How could it be otherwise? All the media they read, watch and listen to was telling them how overwhelmingly popular they are with the silent majority.

  6. e.g. This earlier

    @QuentinDemptster tweets

    “If the government has nothing to hide … it has nothing to fear”, says @Wilkie in supporting the “compelling need” for a national anti-corruption commission in Australia. The public wants it, why not the LNP government?

  7. Asha Leu @ #403 Monday, November 26th, 2018 – 2:48 pm

    C@t:

    It was a joke, you humourless bore.

    You’re not very good at them then. You nasty piece of work. That’s what emojis are for. Or, you could have instead done what others do and put ( /sarcasm).at the end of your post. But no, you had to take the spiteful way out when your easily-misunderstood post was questioned. You must have a really high opinion of yourself to attack me so readily.

    Sad.

  8. Asha

    Interesting post on ex- PMs. The wildcard is of course Abbott post tye next election, though I note there is a very large campaign underway to stop us having to think about such an occurence.

  9. This article was a real shock, I had not realized how much of the Trump playbook this Government was following.
    If you have read The Fifth Risk by Michael Lewis then you will see the same destruction of value that the actions of this Government implies.
    As with the Fifth Risk, this government is going to leave Australia improvised, the real basis of good Government is a sound knowledge base and a bureaucracy that cares and does a good job.
    Dutton in particular has been hard at wrecking and leaving a system that wide open to corruption.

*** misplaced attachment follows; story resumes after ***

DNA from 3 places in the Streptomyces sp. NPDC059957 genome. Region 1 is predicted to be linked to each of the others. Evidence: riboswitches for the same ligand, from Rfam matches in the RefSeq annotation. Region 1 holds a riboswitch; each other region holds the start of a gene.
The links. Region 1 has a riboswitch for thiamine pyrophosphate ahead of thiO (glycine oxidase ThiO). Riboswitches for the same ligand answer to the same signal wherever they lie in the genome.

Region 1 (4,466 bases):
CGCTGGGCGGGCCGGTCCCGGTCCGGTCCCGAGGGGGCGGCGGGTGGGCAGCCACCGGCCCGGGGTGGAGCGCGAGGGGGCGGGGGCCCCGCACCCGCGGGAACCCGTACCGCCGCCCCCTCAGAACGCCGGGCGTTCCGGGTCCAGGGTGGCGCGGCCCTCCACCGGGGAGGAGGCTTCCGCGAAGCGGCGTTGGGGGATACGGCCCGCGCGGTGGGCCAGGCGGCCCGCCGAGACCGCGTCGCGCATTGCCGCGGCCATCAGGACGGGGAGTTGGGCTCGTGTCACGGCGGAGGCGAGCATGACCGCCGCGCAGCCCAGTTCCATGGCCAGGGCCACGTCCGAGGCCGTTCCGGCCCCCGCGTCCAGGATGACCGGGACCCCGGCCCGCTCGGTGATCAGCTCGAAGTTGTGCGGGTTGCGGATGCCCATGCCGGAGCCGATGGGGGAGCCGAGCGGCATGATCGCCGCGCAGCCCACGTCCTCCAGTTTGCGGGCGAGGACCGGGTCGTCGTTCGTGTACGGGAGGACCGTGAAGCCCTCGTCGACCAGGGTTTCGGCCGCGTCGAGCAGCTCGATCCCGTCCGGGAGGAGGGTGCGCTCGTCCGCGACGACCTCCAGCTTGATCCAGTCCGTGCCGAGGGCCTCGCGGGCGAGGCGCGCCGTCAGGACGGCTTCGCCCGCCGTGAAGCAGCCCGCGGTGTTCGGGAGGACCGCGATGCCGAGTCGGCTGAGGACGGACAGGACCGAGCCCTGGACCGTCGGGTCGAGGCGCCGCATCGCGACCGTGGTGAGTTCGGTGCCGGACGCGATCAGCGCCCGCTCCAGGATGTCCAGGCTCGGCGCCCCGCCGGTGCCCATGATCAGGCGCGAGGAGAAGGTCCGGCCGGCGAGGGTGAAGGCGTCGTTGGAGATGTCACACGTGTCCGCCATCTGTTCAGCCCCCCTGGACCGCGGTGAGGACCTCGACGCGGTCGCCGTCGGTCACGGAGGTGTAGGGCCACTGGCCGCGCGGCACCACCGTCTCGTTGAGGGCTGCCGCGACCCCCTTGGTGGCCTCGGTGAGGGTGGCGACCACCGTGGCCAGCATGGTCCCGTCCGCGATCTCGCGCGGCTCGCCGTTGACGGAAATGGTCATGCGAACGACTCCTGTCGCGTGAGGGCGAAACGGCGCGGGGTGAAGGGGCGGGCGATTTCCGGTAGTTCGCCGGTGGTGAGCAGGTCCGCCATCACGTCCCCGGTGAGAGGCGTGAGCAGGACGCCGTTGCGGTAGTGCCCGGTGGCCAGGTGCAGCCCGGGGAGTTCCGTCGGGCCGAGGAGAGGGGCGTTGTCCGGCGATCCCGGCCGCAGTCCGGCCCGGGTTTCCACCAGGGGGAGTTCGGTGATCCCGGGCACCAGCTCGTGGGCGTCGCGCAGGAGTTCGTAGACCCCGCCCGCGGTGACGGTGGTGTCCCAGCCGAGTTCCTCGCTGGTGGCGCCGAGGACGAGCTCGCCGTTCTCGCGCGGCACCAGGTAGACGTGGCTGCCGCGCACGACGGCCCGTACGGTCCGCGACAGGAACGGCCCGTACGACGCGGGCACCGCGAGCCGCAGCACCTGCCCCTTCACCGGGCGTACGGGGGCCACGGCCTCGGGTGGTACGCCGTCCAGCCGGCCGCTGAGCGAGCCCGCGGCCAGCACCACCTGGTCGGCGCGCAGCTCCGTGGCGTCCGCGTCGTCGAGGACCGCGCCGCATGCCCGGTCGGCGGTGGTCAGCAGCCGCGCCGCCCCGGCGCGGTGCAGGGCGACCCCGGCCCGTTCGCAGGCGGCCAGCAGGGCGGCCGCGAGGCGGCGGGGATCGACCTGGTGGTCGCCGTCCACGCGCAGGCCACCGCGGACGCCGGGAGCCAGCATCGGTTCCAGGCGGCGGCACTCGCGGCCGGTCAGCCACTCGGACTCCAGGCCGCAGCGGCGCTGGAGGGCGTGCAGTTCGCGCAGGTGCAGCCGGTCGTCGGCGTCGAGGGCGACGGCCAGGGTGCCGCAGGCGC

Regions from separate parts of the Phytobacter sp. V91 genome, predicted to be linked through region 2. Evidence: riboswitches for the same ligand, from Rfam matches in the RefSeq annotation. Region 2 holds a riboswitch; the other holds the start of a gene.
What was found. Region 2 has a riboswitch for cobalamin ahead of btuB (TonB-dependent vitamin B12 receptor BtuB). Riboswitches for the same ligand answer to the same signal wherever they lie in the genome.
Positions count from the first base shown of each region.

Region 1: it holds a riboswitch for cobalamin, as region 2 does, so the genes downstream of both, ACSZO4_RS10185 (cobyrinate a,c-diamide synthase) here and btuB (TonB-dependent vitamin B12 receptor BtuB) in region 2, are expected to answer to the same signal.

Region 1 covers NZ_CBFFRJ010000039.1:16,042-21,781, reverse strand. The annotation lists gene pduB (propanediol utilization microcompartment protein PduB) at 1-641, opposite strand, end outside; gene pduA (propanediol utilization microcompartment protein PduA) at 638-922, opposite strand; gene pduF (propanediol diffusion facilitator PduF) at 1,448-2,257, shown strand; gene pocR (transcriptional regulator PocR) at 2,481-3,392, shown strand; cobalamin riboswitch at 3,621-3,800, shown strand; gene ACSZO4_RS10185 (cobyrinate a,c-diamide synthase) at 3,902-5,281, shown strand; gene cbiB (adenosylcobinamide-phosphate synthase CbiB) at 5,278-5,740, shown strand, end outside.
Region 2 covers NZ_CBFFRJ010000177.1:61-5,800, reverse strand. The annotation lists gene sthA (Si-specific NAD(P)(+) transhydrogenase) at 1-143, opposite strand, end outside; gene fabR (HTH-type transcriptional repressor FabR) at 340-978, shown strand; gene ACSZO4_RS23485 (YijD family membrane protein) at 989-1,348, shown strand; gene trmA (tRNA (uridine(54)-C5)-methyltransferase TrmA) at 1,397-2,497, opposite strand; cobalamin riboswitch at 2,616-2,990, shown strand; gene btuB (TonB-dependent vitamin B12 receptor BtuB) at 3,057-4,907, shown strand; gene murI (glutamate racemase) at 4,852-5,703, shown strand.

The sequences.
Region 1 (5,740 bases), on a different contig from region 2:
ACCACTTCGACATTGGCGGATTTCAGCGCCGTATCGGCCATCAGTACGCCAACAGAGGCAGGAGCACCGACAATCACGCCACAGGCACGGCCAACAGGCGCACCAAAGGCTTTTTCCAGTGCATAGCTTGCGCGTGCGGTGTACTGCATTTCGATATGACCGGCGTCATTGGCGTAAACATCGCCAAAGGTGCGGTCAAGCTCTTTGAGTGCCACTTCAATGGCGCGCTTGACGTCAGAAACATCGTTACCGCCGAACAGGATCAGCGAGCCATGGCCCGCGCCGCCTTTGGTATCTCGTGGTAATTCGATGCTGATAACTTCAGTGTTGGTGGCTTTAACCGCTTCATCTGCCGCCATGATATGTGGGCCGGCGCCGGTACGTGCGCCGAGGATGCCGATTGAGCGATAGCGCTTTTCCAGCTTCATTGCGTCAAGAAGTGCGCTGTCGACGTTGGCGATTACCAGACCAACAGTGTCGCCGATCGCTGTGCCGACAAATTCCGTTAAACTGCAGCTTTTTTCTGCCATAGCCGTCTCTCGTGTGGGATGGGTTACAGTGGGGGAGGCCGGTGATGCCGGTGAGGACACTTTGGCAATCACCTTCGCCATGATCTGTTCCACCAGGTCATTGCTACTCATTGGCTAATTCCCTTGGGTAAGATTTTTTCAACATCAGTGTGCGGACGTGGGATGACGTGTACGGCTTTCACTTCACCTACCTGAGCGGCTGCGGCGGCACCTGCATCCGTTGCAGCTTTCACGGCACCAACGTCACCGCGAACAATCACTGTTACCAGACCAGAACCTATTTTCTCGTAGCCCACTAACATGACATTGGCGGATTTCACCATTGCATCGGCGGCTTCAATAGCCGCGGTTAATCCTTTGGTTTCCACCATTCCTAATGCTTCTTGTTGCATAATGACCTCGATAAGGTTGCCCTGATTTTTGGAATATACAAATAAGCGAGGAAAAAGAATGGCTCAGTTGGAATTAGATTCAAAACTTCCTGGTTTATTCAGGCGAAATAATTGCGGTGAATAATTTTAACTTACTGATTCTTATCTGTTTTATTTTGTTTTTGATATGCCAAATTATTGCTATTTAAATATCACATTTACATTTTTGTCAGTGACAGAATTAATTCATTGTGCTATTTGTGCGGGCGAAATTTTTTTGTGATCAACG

In this article the writers discuss how one official in Border security was able to open up huge security holes for organised crime. No reason to believe that this didn’t happen with Islamists and importing weapons.

    Well worth a read

    https://www.theage.com.au/national/outgunned-federal-corruption-agencies-not-up-to-the-task-20181125-p50i6i.html

  10. Did you happen to hear Bill just as Albo was making his way to the dispatch box for his question. Those on the right were having a cheer and a chuckle.

    Bill said, “You won’t be laughing in a sec.”

    Albo question Shouty about why he was sacked.

  11. Just a little anecdotal polling for you.

    I had my 20 year reunion on the weekend.

    This is a group of 37-38yo men. Doctors, teachers, accountants, bankers, artists, etc. Young families for the most part. They are not happy with what’s been going on and negative gearing was not brought up once.

  12. I just can’t believe how politically tone deaf this Liberal Party and its leadership is. Whatever the merits, there is widespread public desire (not just support) for a national integrity commission.

    If Morrison had half a brain, he would have said that the government had concluded it was necessary, had been working on it hard for months and a well-considered proposal is coming shortly. Instead, prevaricating, complaining about the cross-bench bill and pointing out how naughty Labor members have been only shows how out of touch it is as they are actually arguing that it is urgently needed!

  13. Morrison’s learned nothing, exampled by his reply to a question from Drefus, even bringing up the ghost of Rex Jackson, who was gaoled way back in ’87 for accepting bribes in exchange for letting prisoners out of the slammer early. FauxMo’s a goose.

  14. TPOF:

    Personally, I think that these days a landslide victory is actually dangerous. Landslide victories give rise to hubris and a false sense of electoral security. They also remove valuable challenges to ill-considered policy and open the door to more extreme party members to push through their agendas. Recent examples are Howard after 2004 and, outstandingly, Campbell Newman in Queensland after 2012.